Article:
Record number of female cadets graduated from UVU Police Academy

This year, six out of 28 cadets, or 21% of the total graduating cohort at the Utah Valley University Police Academy were women, a significant statistic because it is twice the number of any year since the academy’s inception in 1996.

The UVU statistics are encouraging given the national average for sworn women police officers is 13%, which only includes a 3% increase since the 1970’s. Law enforcement leaders across the country are recognizing the benefits of recruiting, training, and promoting more female officers.

According to John McCombs, director of UVU’s Police Academy, female officers many times have a more profound impact as communicators, addressing violence against women and sex crimes, being empathetic, and de-escalating intense situations.

“One of the big takeaways in police de-escalation training is finding empathy with the person, finding something to relate with, to get down on the person’s level and communicate,” said McCombs. “That is what starts the whole de-escalation process.”

Mellanie Seamons, a UVU Police Academy graduate and now a Provo police officer, echoes this sentiment, “Women have more nurturing sides, and I think women are more likely to talk with people.”

University of Zurich study in 2014 states that women who are victims of sexual assault or violence feel more comfortable reporting their crime to female police officers.

“I do think it is beneficial for departments to have women officers, especially when it comes to victims of sexual assault. They don’t want to talk to men, they want to talk to women,” said Seamons. “A lot of people will get the information they need and pass it on to where it needs to go, but I try to make sure the victims know, you aren’t alone in this, and none of this is your fault, you did not do anything to deserve this.”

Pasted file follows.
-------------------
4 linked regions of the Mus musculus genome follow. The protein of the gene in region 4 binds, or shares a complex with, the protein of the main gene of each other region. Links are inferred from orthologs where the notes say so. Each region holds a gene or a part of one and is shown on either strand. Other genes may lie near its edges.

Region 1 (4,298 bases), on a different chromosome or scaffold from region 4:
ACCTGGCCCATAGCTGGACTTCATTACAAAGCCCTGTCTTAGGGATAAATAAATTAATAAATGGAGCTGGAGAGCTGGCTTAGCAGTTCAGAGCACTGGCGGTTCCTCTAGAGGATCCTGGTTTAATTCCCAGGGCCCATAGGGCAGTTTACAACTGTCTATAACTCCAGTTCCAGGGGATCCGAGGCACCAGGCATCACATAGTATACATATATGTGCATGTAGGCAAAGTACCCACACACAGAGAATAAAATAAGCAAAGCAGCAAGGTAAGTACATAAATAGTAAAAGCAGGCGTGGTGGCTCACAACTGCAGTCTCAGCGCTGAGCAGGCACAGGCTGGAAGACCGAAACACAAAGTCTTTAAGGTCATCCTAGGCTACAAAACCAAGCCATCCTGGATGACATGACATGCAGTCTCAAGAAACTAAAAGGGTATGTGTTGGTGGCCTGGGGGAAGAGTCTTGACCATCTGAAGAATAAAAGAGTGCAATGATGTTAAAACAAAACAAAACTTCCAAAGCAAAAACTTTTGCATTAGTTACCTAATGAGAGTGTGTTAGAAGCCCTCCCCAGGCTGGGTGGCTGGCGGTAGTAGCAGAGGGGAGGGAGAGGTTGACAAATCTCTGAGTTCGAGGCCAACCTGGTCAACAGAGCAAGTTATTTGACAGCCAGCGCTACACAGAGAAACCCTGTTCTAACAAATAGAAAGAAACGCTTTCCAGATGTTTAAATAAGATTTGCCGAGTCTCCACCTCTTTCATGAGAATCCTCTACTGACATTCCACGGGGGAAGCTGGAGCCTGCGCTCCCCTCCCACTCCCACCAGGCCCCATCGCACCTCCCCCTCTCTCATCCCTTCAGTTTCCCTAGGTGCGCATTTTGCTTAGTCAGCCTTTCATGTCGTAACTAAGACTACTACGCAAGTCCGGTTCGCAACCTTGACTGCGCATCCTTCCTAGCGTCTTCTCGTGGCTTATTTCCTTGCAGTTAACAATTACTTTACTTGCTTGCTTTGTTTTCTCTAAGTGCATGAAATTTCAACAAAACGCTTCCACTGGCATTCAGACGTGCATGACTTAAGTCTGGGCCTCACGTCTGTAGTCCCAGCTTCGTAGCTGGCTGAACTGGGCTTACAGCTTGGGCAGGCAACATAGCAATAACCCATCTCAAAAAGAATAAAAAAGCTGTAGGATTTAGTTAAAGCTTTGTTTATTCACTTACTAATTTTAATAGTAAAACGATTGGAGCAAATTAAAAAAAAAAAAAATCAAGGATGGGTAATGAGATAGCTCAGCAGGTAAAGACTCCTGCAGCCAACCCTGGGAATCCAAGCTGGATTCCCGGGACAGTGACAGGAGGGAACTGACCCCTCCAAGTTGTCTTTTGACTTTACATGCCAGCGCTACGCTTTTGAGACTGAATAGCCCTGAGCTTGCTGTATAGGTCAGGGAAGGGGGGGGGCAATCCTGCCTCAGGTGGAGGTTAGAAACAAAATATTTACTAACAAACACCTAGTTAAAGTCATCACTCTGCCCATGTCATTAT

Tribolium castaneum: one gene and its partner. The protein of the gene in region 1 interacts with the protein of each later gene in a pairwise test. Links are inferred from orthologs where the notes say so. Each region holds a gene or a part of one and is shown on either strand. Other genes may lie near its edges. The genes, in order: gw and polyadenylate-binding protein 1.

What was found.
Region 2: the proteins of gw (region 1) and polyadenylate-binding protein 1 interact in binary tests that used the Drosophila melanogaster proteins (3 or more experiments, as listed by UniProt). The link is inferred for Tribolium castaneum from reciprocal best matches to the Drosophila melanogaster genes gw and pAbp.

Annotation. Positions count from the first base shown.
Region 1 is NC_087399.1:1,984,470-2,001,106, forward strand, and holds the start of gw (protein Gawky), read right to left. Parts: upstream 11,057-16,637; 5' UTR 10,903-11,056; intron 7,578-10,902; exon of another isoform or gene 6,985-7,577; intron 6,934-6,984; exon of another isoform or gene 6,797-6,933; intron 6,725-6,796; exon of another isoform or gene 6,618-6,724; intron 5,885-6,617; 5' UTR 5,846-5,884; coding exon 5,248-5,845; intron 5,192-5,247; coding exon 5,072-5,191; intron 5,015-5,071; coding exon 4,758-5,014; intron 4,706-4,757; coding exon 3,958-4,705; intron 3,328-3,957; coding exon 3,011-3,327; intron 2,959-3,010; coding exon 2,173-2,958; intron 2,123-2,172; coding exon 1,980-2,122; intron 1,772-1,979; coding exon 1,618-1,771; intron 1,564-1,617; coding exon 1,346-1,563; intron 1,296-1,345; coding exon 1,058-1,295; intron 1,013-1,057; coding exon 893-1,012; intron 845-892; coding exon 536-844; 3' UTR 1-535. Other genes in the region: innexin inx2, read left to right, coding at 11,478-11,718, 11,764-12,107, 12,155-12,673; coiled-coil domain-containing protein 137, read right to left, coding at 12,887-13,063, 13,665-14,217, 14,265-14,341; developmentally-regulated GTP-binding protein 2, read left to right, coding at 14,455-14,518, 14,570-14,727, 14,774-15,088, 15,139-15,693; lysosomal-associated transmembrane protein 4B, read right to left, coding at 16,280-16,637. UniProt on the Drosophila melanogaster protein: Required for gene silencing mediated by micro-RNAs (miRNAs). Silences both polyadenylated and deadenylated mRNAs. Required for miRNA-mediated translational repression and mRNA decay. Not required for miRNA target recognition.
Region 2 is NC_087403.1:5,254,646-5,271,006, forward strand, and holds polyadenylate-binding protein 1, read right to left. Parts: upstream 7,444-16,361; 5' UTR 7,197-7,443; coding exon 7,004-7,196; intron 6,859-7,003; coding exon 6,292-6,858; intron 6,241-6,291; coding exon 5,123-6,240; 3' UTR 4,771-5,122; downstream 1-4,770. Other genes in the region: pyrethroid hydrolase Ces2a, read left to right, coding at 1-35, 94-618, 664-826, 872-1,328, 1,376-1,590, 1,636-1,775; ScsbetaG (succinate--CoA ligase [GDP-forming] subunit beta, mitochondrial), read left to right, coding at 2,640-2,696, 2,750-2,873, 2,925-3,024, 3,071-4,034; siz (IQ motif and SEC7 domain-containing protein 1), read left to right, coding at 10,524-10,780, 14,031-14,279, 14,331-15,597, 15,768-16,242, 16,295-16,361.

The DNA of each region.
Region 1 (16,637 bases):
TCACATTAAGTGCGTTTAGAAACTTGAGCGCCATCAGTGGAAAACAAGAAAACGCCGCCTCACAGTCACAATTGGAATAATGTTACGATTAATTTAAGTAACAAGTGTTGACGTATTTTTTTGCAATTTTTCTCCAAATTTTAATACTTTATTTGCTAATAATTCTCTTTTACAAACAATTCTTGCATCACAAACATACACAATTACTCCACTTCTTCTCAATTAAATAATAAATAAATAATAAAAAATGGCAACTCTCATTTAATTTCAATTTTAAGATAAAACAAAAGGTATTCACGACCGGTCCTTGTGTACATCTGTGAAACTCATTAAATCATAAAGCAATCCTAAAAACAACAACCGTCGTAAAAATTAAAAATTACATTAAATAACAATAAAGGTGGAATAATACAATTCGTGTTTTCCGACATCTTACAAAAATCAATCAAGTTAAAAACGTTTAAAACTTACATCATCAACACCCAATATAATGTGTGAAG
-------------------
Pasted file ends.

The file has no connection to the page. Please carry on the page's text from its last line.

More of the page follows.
McCombs and Seamons both said that in their work children are more drawn to women in law-enforcement than men. Seamons said she investigated sex crimes for many years in conjunction with the Utah Department of Child and Family Services (DCFS), and they would always give the young people a choice between talking to a DCFS worker or a police officer.

“In my experience, over 90% of the time kids would always pick the female DCFS worker, or female police officer. It’s not just women. It translates to children as well,” she said.

In addition, other research shows that female officers improve police-community relations, are less likely to use excess force, are named in fewer complaints and lawsuits, and are perceived as being more honest and compassionate.

The UVU Police Academy is a satellite of the Utah Peace Officer Standards and Training (POST). UVU’s mission is to provide professional law enforcement training using state-of-the-art learning models, advanced technology, and public safety best practices to meet the needs of Utah’s law enforcement community and the citizens of Utah.

The UVU Academy employs local police officers, attorneys, and other specialists who are experts in areas like criminal law, defensive tactics, firearms, investigation, terrorism, and scenario-based training. Many hold rankings from officer up to chief of police, who work diligently with each cadet to ensure their studies and activities will qualify them to work as a police officer, investigator, and parole/probation officer in any police department in the state.

See Utah Valley University Police Academy for more information.